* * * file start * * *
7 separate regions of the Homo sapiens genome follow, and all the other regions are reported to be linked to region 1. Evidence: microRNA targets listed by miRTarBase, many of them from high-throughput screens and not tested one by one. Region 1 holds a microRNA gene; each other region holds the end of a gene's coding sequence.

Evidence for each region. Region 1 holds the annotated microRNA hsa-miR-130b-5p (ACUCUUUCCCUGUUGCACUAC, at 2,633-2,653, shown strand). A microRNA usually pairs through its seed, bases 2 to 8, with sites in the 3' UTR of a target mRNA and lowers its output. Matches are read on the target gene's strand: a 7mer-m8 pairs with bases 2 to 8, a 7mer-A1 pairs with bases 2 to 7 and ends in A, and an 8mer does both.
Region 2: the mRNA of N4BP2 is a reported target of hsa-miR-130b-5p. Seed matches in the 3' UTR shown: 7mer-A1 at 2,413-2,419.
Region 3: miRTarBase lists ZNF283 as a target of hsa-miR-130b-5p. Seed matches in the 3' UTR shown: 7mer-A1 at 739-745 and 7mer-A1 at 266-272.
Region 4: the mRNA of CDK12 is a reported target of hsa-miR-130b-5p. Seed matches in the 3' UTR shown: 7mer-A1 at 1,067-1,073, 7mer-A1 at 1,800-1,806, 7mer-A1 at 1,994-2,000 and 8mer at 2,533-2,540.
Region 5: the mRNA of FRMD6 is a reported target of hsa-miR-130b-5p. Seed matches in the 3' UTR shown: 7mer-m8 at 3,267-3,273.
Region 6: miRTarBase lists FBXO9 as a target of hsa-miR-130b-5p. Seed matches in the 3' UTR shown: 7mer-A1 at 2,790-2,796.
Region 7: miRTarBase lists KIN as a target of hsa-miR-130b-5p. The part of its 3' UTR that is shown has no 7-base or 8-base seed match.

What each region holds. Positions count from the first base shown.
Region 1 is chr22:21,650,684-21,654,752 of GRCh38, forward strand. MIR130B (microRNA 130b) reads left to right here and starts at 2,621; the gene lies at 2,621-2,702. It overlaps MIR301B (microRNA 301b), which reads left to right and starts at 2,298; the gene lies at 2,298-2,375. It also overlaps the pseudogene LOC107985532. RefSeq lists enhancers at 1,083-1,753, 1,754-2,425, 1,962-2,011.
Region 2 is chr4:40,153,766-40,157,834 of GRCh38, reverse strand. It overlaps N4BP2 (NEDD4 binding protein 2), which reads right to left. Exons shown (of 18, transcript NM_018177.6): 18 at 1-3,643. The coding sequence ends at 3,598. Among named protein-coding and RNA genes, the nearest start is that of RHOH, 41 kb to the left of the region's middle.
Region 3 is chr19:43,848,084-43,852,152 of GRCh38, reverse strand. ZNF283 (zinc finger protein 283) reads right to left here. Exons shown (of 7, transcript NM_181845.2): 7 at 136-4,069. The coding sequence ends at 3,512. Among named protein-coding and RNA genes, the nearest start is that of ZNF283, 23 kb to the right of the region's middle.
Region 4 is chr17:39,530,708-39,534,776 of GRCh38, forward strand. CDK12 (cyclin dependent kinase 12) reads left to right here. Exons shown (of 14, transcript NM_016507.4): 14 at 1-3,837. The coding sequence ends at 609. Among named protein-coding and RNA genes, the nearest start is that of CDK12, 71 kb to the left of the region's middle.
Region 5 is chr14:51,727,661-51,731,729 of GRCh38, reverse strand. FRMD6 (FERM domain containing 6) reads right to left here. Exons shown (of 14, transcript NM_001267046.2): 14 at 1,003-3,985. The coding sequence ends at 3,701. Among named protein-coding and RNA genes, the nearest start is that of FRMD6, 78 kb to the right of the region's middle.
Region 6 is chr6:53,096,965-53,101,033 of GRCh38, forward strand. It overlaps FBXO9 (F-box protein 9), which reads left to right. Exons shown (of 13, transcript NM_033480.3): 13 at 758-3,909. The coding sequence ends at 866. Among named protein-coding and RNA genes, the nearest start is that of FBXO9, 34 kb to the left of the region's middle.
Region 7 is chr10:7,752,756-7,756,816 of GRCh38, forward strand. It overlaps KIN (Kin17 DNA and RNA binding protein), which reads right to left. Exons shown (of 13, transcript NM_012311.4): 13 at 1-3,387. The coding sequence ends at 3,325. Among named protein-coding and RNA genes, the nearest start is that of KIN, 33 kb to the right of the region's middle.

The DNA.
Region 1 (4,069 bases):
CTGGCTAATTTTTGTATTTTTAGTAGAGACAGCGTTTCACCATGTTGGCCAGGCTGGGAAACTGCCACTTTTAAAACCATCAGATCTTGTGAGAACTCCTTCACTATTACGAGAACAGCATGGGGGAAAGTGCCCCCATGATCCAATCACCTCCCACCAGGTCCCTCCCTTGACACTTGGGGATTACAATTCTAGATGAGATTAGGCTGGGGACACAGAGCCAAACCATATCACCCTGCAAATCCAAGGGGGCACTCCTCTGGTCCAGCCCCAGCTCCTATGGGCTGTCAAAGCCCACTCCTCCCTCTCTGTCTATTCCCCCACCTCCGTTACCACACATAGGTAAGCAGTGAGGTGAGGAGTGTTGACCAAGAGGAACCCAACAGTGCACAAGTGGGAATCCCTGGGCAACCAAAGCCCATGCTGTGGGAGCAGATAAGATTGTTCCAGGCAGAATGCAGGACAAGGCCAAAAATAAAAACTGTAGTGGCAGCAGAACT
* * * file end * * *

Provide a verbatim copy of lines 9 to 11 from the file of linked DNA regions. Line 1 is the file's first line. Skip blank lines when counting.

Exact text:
What each region holds. Positions count from the first base shown.
Region 1 is chr22:21,650,684-21,654,752 of GRCh38, forward strand. MIR130B (microRNA 130b) reads left to right here and starts at 2,621; the gene lies at 2,621-2,702. It overlaps MIR301B (microRNA 301b), which reads left to right and starts at 2,298; the gene lies at 2,298-2,375. It also overlaps the pseudogene LOC107985532. RefSeq lists enhancers at 1,083-1,753, 1,754-2,425, 1,962-2,011.
Region 2 is chr4:40,153,766-40,157,834 of GRCh38, reverse strand. It overlaps N4BP2 (NEDD4 binding protein 2), which reads right to left. Exons shown (of 18, transcript NM_018177.6): 18 at 1-3,643. The coding sequence ends at 3,598. Among named protein-coding and RNA genes, the nearest start is that of RHOH, 41 kb to the left of the region's middle.